heavy scented alive with the low
laughing's of its current but without
form river as dream barking dogs roused
by the boys passage would often be the
only other sources of sound of
commentary save for the clock booming
the hour or an hour far-off beyond the
town borders whoo-hooing al was mourning
the dead a barking dog meant that
someone was about to die they felt their
way over earthen streets toward the
levee toward the tanyard where the town
drunk Jimmy Finn slept with the Hogs
toward the slaughter pins toward the
woods toward the old-fashioned Western
graveyard on the northern hills
toward a night filled with intimations
of hoodoo and magic spells of witches
and devils and walking bones all the
layers of American guilt and terror and
sorrow gathered and palpable in the dark
air perhaps they were on their way to
add to the ambient superstition toward a
certain dead hillside tree or down to
the cave by boat to enact rituals of
gang initiation imitating what they knew
of real gangs that Menace the region
candles and sulfur matches in their
pockets knives for pricking the
fingertips with school hating bookworms
Sammy supplying all the literary
that's the Hannibal that still lives in
my memory
that's the Hannibal that joins me to
Mark Twain and that is the Hannibal that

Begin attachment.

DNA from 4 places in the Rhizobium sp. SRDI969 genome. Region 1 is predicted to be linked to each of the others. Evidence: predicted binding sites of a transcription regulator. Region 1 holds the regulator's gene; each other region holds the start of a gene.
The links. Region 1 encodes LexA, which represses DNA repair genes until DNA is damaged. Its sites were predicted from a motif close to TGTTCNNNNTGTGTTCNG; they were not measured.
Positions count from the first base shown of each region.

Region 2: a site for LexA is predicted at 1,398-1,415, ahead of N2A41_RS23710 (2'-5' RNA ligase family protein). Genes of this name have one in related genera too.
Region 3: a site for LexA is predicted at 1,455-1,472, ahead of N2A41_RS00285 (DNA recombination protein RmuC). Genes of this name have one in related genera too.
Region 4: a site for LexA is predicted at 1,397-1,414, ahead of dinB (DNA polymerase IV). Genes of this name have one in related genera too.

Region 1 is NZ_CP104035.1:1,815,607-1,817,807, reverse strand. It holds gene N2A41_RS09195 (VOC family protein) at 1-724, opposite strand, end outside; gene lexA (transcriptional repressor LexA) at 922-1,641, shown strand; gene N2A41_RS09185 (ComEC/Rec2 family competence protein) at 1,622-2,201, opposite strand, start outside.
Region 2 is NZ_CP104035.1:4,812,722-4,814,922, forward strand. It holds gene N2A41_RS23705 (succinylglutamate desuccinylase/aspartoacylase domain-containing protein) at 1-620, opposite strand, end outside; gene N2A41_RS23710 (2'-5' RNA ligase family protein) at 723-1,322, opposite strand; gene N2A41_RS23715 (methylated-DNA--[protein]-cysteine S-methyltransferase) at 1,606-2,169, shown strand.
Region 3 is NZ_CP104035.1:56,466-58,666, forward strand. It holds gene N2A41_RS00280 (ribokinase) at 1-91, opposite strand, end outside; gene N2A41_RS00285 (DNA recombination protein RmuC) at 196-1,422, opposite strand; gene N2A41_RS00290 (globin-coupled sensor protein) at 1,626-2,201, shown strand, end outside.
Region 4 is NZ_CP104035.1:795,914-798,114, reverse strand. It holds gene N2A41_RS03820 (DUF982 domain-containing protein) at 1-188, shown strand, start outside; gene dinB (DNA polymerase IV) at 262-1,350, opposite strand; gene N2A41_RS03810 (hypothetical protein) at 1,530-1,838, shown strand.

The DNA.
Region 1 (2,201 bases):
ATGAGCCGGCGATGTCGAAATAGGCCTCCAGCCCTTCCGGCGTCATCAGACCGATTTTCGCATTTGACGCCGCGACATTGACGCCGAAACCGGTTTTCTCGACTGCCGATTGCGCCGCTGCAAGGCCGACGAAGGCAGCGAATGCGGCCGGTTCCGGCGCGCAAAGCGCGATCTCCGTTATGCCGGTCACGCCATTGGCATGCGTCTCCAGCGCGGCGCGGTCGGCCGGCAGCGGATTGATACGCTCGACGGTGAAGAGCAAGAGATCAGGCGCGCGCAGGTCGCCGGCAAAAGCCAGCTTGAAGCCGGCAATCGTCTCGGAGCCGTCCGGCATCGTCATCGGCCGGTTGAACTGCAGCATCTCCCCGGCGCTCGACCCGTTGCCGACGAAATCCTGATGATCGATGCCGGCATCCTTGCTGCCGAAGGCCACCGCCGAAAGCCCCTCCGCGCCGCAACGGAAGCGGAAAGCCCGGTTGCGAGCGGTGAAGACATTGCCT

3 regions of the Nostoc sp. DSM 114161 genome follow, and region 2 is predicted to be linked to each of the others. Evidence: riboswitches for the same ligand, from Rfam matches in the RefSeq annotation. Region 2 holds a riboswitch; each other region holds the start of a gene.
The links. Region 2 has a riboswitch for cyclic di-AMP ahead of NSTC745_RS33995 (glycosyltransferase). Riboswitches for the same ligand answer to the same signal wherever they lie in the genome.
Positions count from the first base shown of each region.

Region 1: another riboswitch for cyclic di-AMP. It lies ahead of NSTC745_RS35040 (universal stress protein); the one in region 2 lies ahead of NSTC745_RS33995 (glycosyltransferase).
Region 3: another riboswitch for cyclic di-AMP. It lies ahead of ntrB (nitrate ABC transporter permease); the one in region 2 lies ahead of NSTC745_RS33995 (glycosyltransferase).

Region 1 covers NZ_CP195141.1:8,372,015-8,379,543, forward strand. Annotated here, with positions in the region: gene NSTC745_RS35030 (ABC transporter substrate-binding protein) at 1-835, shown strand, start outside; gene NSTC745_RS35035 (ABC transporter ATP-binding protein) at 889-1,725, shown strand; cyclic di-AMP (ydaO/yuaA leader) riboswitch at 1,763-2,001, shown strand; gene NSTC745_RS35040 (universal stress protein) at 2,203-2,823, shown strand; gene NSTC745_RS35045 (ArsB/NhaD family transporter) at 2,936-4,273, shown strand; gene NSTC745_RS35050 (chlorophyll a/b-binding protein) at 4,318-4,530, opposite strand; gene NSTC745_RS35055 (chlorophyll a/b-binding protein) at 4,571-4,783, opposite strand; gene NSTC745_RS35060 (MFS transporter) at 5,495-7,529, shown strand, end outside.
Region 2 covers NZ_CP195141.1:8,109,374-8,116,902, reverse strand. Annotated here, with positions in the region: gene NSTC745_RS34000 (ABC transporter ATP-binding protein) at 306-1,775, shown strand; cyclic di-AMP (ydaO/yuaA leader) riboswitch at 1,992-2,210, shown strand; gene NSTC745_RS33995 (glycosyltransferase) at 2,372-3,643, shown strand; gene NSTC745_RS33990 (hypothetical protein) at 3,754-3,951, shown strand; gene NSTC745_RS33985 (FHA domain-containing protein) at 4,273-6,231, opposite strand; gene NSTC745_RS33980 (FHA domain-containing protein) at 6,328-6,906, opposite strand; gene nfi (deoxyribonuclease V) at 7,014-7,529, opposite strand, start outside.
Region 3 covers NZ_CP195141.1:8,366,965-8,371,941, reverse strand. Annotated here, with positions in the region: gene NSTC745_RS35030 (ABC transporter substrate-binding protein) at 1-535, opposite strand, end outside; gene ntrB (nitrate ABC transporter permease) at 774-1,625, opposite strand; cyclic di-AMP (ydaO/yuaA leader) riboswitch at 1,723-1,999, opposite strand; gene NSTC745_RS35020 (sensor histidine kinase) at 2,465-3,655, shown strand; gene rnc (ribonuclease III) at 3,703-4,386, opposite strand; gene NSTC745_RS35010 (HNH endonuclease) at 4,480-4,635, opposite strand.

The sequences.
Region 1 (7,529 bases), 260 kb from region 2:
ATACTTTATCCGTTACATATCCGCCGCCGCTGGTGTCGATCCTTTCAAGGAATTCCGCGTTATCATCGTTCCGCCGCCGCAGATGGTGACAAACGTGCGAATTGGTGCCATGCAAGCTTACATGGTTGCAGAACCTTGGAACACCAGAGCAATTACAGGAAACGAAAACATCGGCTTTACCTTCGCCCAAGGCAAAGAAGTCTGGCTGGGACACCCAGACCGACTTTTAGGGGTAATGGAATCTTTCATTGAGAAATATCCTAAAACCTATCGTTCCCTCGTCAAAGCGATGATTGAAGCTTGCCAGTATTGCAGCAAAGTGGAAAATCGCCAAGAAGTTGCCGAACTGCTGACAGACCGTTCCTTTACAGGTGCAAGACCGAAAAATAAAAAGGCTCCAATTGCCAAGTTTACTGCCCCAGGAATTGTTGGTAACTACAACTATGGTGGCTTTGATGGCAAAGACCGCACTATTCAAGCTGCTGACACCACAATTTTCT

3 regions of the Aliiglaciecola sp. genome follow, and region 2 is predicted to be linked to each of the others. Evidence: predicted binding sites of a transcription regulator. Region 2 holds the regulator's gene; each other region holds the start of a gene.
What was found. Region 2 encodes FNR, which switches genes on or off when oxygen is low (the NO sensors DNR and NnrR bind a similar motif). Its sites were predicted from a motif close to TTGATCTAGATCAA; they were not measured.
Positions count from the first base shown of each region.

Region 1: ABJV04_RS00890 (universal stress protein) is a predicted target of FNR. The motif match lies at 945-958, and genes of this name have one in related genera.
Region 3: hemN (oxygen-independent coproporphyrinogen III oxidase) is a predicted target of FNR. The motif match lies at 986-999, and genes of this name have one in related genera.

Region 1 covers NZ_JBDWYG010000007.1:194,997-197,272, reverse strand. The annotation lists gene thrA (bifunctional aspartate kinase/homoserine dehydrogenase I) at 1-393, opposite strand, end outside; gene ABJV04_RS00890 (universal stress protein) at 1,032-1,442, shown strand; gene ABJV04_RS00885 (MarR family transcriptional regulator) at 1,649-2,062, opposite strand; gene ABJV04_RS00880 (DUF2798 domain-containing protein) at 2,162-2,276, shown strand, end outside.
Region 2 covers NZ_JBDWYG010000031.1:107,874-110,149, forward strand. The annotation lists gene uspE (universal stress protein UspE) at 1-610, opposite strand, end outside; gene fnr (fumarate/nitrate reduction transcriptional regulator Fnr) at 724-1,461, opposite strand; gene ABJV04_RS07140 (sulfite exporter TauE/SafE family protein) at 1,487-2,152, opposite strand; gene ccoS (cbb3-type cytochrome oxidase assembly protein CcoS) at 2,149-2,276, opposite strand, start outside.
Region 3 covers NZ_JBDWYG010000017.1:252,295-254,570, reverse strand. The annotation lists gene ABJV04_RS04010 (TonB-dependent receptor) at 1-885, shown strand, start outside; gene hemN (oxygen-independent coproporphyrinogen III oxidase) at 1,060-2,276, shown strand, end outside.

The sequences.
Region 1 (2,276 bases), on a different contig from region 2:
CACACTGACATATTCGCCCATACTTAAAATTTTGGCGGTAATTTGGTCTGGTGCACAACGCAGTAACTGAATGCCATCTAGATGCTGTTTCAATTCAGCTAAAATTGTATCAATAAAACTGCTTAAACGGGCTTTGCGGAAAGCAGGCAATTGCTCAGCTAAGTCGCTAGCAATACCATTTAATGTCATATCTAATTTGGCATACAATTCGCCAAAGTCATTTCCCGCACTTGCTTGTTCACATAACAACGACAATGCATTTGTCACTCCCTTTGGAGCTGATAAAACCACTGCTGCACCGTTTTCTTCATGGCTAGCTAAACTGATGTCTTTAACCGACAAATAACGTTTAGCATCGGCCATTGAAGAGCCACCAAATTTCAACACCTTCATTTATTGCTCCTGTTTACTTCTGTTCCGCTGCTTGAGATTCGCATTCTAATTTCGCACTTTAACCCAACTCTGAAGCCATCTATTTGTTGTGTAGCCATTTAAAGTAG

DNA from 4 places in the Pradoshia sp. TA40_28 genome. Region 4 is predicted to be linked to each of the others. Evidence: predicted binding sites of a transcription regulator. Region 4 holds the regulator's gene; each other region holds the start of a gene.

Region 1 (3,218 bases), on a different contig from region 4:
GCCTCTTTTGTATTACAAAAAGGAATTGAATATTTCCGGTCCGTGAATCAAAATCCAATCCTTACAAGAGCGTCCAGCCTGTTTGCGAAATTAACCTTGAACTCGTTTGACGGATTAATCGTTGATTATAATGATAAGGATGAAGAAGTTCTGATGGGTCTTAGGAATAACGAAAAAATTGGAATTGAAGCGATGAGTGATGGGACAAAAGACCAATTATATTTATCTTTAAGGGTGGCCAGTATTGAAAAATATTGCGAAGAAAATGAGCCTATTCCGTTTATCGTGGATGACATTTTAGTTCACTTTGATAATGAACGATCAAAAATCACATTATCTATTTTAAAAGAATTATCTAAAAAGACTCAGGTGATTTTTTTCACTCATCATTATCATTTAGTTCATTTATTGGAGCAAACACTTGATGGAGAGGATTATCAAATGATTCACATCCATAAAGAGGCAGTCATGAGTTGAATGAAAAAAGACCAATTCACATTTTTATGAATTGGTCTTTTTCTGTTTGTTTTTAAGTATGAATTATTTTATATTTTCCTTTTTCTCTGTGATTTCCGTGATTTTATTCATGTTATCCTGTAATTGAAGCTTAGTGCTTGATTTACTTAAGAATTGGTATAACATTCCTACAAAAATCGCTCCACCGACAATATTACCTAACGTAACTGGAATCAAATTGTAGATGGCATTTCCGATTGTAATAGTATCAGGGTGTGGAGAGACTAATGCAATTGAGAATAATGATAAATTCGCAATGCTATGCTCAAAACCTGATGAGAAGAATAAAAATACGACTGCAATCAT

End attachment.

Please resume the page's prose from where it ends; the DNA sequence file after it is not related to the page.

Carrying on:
compelled me perhaps almost against my
will to be a writer and that's the
Hannibal that I hope will live again in
in dangerous water so thank you for
listening and if you have any questions
I'd be very happy to answer them
twenty-four dollars USA
yes hello you that you work on research
and can you almost want some of your
sources were other than you remember
that's a good question and I i probably
spent about two years it was a very
compressed time to do research on a
figure of this magnitude
I was lucky in that most of his papers
most of his writings have been collected
and stored largely in the berkeley
archives and there's been a lot of
really wonderful scholarship about his
boyhood that hasn't reached the popular
stage but is very diligently researched
and and in the files so it was a
pleasure for me to be able to read about
for instance the discovery of the
Negroes corpse on an island across the
Mississippi and realize how closely that
paralleled Hawks discovery of Jim the